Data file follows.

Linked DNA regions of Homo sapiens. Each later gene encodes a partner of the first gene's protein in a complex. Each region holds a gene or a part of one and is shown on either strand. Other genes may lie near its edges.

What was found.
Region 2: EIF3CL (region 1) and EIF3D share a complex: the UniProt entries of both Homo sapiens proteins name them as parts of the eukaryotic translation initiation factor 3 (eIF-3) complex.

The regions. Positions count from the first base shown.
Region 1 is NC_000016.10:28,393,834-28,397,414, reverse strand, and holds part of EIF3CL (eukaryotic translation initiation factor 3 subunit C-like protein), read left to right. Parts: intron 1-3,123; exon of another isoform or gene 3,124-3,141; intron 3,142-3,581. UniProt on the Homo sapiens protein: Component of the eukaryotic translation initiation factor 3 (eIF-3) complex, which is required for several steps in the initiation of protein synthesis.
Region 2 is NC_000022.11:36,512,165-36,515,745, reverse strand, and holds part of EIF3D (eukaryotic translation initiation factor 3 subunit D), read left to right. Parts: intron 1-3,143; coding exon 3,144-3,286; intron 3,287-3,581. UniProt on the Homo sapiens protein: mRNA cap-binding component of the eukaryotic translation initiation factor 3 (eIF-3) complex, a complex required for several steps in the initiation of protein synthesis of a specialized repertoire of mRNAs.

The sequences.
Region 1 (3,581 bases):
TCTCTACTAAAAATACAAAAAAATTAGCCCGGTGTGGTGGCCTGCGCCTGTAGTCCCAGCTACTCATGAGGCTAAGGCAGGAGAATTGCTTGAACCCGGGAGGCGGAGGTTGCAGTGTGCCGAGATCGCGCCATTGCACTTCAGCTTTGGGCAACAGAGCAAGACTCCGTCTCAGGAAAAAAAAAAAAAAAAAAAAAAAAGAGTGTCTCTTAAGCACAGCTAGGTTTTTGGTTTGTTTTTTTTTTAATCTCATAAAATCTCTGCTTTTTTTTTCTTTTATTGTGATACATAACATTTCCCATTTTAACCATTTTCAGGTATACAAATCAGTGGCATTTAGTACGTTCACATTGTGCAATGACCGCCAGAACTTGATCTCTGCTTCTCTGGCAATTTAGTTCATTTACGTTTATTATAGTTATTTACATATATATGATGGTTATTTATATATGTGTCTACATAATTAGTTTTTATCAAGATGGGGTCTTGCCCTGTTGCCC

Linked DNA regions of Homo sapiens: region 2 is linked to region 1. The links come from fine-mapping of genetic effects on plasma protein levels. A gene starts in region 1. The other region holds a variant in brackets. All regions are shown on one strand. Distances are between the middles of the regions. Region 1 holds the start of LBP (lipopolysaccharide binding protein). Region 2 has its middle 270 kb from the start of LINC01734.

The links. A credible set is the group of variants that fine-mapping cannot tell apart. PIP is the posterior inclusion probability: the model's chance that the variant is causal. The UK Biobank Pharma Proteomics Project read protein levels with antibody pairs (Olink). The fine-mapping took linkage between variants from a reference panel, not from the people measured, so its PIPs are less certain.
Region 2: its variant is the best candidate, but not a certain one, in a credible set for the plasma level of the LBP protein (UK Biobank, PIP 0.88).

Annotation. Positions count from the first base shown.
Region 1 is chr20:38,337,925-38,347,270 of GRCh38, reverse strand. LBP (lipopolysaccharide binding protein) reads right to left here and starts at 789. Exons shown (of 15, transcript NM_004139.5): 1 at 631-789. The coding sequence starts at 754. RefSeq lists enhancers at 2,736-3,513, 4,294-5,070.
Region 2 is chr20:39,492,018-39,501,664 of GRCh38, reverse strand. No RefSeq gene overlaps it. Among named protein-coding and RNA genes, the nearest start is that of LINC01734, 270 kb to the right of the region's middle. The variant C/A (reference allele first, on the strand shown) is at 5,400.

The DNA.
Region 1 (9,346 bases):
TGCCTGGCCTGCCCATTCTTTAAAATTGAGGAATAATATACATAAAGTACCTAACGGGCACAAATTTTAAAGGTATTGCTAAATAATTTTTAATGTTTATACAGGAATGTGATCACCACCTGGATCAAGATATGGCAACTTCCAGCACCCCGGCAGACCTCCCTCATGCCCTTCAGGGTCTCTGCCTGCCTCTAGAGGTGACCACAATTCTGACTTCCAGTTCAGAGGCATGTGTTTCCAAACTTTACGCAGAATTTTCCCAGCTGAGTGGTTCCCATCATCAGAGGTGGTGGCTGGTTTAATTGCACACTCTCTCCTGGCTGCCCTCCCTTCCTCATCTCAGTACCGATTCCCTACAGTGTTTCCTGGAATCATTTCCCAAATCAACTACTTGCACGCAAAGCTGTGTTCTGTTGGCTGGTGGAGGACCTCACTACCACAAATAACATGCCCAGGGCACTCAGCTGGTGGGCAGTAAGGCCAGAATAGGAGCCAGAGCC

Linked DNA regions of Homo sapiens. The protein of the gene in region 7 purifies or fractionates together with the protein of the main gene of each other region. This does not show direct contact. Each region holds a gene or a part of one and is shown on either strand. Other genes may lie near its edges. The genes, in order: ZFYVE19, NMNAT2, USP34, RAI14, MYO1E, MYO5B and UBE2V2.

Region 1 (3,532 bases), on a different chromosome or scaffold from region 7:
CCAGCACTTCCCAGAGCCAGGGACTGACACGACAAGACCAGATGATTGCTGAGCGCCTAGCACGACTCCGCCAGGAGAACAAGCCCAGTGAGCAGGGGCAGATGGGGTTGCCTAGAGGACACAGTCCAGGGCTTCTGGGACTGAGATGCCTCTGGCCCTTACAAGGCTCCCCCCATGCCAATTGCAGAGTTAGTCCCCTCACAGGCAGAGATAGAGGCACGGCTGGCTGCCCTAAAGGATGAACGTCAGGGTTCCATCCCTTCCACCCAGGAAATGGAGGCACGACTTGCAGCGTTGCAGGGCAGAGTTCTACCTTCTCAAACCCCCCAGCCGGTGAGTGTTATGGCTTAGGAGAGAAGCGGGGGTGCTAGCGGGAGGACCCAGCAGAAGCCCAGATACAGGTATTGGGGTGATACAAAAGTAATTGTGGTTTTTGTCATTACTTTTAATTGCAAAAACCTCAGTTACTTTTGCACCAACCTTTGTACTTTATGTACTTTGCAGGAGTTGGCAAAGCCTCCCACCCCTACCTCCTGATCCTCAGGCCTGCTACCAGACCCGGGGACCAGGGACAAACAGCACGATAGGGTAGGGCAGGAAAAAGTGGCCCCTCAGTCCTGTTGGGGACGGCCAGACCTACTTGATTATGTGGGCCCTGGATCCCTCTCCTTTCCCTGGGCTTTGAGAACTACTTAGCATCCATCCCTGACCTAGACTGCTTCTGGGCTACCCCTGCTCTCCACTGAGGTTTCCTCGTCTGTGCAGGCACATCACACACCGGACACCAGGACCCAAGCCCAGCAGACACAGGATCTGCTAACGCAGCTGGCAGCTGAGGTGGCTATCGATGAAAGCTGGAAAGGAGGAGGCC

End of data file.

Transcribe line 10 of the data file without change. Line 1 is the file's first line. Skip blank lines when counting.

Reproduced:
Linked DNA regions of Homo sapiens: region 2 is linked to region 1. The links come from fine-mapping of genetic effects on plasma protein levels. A gene starts in region 1. The other region holds a variant in brackets. All regions are shown on one strand. Distances are between the middles of the regions. Region 1 holds the start of LBP (lipopolysaccharide binding protein). Region 2 has its middle 270 kb from the start of LINC01734.